Before the time of Christ, the ancient pagans had no sense of getting ready for eternity. For them, the afterlife was hidden in the obscurity of their myths. Death for the ancient pagan, as it is for the modern person, was too often an excuse to seek as many pleasures and accumulate as many experiences as possible before time ran out. At the very least, the thought of it was something to avoid. In fact, Alexander the Great, the leader of the Greek Empire in 333 B.C., had himself convinced that he was immortal. It turned out he wasn’t. And as for the great Marcus Aurelius, the Roman Emperor and philosopher in the second century, his answer to death was one of mere resignation. He said, “Death smiles at us all, but all a man can do is smile back.”
But there would come a day when a redeemed people would do more than just smile back at death. Several centuries before Christ, when the ancient world was still without hope of eternal life, the prophet Isaiah saw a day when people of faith, from all nations, would be instructed in the ways of eternal life. To be sure, they would come to know that death is not the end of life, but rather, it is the point at which it begins for the righteous. A passage from the First Reading of Mass reads as follows:
“In days to come, the mountain of the LORD’s house shall be established as the highest mountain and raised above the hills. All nations shall stream toward it; many peoples shall come and say: “Come, let us climb the LORD’s mountain, to the house of the God of Jacob, that he may instruct us in his ways, and we may walk in his paths.”” (First reading- Isaiah 2)
Interestingly enough it was Jacob the Patriarch who had the dream of angles ascending and descending on a staircase to heaven from earth. He was given a vision that these angels were freely traveling back and forth between heaven and earth. Upon the coming of Christ, however, it would be revealed to the people of God that just as angels ascended to heaven, so too would human beings ascend to heaven on the condition that they remained faithful to God.
Indeed, preparing oneself for the hour of death each and every day by being conformed to Jesus Christ- who had already ascending into heaven -is incumbent on every Christian. As St. Paul said in the Second Readings at Mass: “You know the time; it is the hour now for you to awake from sleep...But put on the Lord Jesus Christ, and make no provision for the desires of the flesh.” (Romans 13:11,14) Fr. Cornelius Lapide, sixteenth century priest and scholar, added to this by cautioning his readers that the devil will try to instill complacency in us or at least the presumption that we have plenty of time left to amend our lives. He wrote, “Wherefore this idea, instigated by the devil, must be crushed. Everyone should say to himself at the beginning of each year, of each day, ‘It may be that you shall die this year or this day. Therefore so live as if you were to die to-day.’”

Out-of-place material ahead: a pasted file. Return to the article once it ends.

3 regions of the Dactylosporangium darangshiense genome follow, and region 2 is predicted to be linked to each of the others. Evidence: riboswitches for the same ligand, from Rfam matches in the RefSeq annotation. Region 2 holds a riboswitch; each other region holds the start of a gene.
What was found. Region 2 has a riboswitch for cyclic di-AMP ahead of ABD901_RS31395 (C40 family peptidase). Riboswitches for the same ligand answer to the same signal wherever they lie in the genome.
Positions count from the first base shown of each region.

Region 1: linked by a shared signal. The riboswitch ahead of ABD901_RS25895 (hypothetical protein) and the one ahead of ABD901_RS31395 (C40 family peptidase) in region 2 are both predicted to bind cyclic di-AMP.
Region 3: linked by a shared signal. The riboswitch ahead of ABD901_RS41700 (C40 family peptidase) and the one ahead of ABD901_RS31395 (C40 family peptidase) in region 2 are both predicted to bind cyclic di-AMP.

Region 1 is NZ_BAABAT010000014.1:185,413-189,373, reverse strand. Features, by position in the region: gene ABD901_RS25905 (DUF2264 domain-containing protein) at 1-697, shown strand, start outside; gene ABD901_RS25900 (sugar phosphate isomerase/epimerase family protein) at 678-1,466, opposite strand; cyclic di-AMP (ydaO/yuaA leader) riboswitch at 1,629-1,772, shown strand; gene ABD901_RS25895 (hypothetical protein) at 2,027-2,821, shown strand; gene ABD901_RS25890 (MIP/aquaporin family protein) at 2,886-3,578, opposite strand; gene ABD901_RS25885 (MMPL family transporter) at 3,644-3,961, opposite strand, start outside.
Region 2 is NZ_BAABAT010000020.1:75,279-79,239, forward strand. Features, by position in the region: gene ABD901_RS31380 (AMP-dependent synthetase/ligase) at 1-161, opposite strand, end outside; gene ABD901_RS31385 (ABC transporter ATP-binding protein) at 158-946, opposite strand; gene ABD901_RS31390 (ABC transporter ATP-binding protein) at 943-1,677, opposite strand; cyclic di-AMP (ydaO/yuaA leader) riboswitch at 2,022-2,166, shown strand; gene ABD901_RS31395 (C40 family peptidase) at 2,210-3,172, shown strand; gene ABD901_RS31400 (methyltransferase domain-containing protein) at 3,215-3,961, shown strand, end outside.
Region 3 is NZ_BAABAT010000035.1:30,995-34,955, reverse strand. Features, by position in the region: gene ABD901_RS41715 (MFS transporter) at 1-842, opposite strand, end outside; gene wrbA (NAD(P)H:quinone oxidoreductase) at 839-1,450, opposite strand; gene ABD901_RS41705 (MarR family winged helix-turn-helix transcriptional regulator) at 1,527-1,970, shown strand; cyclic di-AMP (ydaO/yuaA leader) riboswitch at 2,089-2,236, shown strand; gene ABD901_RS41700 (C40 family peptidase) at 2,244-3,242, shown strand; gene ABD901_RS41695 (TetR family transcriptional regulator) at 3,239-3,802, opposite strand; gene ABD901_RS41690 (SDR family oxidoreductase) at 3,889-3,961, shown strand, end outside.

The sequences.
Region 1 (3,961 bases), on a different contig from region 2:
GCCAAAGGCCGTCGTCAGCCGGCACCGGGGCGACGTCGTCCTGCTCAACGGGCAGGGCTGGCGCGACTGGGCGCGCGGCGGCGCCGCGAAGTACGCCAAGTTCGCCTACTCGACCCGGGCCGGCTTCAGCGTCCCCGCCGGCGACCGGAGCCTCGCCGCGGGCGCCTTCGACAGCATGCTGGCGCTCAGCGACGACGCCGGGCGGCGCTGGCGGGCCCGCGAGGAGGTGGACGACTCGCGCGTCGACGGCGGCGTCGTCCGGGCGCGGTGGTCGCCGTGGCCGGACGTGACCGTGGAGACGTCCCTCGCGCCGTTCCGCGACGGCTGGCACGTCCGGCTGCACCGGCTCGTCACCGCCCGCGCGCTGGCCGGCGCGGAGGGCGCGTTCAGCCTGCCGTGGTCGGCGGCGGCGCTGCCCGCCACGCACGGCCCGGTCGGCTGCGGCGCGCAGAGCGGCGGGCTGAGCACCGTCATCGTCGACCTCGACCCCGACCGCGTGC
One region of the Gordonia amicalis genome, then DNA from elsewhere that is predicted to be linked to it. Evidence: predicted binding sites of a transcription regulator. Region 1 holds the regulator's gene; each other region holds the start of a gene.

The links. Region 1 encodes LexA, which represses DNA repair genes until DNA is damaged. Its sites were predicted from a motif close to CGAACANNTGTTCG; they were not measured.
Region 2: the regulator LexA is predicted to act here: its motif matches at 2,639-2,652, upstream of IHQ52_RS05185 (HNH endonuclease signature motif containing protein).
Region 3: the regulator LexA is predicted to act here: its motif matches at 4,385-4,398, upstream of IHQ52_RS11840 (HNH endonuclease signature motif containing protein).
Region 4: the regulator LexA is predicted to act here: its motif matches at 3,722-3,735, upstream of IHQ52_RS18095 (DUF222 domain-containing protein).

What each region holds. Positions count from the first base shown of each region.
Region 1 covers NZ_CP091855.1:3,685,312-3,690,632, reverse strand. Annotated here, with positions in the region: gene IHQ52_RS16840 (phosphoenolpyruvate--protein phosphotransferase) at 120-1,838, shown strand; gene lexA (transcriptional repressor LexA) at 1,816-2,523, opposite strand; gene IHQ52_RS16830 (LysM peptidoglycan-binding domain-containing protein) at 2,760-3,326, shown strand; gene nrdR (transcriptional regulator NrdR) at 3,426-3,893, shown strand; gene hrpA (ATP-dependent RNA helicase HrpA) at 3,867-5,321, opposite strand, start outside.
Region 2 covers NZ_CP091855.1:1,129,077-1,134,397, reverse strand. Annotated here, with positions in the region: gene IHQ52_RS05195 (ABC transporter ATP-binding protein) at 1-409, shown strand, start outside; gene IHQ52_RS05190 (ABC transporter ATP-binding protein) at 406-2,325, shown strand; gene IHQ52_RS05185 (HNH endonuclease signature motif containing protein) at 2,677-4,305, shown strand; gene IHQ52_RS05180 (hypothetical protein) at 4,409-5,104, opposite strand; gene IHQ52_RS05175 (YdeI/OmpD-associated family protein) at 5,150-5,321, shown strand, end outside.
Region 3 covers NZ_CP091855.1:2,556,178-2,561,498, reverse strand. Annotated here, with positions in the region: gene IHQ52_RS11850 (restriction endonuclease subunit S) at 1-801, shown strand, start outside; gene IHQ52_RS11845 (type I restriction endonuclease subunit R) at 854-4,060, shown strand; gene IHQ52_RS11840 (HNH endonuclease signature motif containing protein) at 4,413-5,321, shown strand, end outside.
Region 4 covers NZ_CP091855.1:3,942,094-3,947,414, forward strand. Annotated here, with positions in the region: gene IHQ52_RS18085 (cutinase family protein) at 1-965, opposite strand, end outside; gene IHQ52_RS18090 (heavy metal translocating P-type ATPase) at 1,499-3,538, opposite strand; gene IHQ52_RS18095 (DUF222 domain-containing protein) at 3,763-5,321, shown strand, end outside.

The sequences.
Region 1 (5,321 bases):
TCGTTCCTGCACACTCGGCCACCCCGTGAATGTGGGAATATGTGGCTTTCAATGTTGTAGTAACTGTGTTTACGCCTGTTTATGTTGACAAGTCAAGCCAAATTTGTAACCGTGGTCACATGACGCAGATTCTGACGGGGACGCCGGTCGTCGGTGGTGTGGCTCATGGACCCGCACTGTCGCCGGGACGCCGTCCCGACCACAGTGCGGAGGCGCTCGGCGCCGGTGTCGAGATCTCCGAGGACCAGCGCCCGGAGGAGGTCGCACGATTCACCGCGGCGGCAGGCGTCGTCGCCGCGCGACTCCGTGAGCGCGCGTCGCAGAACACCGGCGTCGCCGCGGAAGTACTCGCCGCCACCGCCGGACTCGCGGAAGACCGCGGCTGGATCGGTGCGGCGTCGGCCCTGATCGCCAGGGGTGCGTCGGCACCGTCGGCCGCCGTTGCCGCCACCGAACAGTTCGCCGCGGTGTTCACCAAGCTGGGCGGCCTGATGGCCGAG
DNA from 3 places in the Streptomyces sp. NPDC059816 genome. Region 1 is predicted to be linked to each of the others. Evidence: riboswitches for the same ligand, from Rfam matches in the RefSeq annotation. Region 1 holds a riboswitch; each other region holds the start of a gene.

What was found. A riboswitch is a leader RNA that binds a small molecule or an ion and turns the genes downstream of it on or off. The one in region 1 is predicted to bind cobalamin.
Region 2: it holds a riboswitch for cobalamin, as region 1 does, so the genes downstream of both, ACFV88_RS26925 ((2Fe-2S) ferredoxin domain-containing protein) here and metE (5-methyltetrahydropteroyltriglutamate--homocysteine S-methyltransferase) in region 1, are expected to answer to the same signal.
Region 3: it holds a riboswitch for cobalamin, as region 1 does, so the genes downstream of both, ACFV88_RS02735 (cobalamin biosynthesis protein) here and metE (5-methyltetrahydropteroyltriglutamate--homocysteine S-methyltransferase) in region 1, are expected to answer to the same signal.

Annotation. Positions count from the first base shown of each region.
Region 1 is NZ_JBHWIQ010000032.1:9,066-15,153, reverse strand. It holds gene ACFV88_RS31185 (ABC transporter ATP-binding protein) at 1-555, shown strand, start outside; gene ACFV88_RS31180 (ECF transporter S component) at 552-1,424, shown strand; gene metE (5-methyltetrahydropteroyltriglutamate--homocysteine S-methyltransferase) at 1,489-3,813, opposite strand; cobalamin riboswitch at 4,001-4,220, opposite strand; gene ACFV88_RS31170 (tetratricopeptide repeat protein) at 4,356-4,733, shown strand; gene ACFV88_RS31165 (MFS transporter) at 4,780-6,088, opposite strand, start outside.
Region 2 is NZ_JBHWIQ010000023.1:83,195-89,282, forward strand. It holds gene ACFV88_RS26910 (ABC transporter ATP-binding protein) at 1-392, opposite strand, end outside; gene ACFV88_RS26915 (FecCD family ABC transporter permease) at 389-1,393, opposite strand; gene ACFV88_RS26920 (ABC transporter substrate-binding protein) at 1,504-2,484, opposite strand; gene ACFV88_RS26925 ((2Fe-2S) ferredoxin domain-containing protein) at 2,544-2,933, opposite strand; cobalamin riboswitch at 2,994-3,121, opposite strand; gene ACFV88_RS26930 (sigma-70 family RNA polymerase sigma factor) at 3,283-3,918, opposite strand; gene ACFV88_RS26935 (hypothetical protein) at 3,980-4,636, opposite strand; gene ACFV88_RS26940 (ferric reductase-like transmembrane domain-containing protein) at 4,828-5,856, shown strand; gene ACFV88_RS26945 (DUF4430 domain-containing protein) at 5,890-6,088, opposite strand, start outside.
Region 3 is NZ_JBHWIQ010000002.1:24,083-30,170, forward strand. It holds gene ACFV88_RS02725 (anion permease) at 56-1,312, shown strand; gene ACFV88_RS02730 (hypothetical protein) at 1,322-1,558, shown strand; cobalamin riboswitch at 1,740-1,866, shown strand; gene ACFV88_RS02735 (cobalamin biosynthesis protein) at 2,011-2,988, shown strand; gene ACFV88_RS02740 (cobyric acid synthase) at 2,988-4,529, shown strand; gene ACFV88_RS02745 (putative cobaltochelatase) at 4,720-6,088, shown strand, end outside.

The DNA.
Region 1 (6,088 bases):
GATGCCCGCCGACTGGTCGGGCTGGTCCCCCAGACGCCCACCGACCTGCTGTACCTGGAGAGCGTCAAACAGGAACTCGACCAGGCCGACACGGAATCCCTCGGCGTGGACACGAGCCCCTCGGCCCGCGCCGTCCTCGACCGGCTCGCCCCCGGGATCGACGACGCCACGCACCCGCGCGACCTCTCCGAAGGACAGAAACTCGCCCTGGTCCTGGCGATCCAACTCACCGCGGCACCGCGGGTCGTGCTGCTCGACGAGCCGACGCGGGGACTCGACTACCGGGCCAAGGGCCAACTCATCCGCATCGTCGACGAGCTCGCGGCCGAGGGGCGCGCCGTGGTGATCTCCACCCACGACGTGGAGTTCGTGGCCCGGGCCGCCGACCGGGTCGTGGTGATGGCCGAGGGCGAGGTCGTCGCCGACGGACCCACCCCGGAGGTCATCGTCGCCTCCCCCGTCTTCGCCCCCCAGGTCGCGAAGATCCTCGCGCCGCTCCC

I have to imagine that it does make a great deal of difference whether a person is ready for his death or not. If it fared well for everyone, regardless of how they lived their life, I suppose our Lord would not be so insistent that we be ready for his arrival. After all, he did say, “So too, you also must be prepared, for at an hour you do not expect, the Son of Man will come.” (Gospel reading- Matt. 24:44) The divine mandate to be prepared implies that there are consequences for being unprepared. So that these regrettable consequences are not realized, the Lord bids us to be vigilant.
But the question can be asked: If he wants us to be prepared for his arrival, why not tell us precisely when that will be? St. John Chrysostom, an early Church Father, gives us the answer: “For, if men knew surely when they were to die, at that time only would they seek to repent.” In other words, the incentive- or at least one very powerful incentive –to live a life worthy of God’s scrutiny, throughout one’s life, would be compromised. Most people would opt for a last minute maya copa and allow their lives to be squandered in the meantime. By virtue of the fact that we know not the hour, we are, at the same time, summoned to give our best with each day God gives us.
On the other hand, our Lord’s mandate to be prepared for both the hour of our death and his Second Coming has manifold benefits, for this life and the life to come. It gives us perspective and it incentivizes virtue. Another Church Father, St. Athanasius had this to say about being modest about our presumptions:
“When we awake out of sleep, let us be in doubt whether we shall see the evening. When we lay us down to rest, let us not be confident that we shall come to the light of another day. Thus we shall not offend, nor be carried away by vain desires. Neither shall we be angry, nor covet to lay up earthly treasures. But rather by the fear of departure, from day to day we shall trample upon all transitory things.”
The season o f Advent is not only a time when the Church reflects on a past event; that is, the first coming of Christ two thousand years ago. It is also one of anticipation, of looking forward to Christ’s Second Coming. What the Church does on a macro level in preparing herself for the Second Coming and the General Judgment, the individual does on a micro level in preparing himself for his death and the immediate judgment to follow. The two go hand in hand. And as St. Athanasius suggested, a life lived in preparation for death will prevent us from being carried away by vain desires and instead will inspire us to commit ourselves that which is truly important.
The views and opinions expressed in this post are my own and not necessarily
reflective of any organization I works for.